Published online by Cambridge University Press: 07 November 2014
There is little research on the consequences of large-scale violent disasters in a community despite their unfortunate prevalence over many decades. The primary source of epidemiological data for the greater New York community in dealing with the September 11, 2001, attacks was the Oklahoma City bombing. In the latter event, 45% of directly exposed adults met criteria for a major psychiatric disorder 6 months later, including 34% with posttraumatic stress disorder (PTSD). The first survey after the World Trade Center and Pentagon attacks, conducted within one week, revealed a remarkable degree of symptomatology across the nation in both adults and children. Forty-four percent of adults reported at least 1 of 5 PTSD screening symptoms in the 3–5 days after the attacks; 35% of parents reported children who had at least one symptom, and 47% of children worried about their own or someone else's safety. Coping behaviors were consistent with a community mental health model and included turning to open discussion (98%), religion (90%), and community activities (60%) in order to cope with their reactions.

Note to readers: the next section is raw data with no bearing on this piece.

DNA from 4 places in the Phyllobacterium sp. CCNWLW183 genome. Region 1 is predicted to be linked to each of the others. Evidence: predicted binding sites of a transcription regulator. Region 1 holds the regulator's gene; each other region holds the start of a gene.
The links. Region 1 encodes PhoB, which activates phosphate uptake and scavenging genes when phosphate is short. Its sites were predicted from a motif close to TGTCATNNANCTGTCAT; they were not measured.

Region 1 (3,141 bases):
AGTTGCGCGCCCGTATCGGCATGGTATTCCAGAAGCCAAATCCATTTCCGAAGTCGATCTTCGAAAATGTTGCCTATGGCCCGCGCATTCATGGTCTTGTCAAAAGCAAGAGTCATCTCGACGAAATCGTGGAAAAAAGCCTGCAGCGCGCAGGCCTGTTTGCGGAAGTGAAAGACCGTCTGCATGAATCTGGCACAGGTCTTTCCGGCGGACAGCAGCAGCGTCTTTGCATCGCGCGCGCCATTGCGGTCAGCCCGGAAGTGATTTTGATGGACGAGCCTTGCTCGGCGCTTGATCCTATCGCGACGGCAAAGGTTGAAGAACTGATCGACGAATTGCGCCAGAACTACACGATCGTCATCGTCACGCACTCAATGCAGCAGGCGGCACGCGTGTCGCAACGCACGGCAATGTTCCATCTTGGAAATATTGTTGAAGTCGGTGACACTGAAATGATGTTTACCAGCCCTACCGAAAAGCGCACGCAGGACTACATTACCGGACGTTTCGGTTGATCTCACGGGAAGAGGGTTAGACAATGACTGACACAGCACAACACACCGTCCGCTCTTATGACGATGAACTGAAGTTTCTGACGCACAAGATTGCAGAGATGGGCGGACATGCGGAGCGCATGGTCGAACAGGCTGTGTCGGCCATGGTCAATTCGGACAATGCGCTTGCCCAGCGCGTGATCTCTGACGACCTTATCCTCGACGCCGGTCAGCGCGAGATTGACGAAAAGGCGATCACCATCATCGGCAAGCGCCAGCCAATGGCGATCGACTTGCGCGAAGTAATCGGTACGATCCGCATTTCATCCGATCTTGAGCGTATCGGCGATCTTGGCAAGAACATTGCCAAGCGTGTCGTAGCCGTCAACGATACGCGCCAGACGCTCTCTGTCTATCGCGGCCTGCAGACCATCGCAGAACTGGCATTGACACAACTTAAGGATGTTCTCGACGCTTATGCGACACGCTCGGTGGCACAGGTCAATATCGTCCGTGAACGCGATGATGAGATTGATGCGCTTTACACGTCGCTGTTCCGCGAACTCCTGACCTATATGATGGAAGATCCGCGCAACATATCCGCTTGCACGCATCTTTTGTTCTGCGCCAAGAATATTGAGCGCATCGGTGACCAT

Rates of disorder were also high in a survey conducted 5–8 weeks later in Manhattan below 110th Street, with 38% saying they directly witnessed the World Trade Center attack. The current prevalence of new-onset PTSD was 7.5%, and of new-onset major depressive disorder, 9.7%. This translates into 67,000 persons with PTSD and 87,000 persons with major depression. This survey also found a significant increase in tobacco, alcohol, and marijuana use, but primarily among adults already using these substances. All surveys found strong associations between media exposure and symptomatology. The greatest need at this point in the literature is therapeutics research after such traumatic events.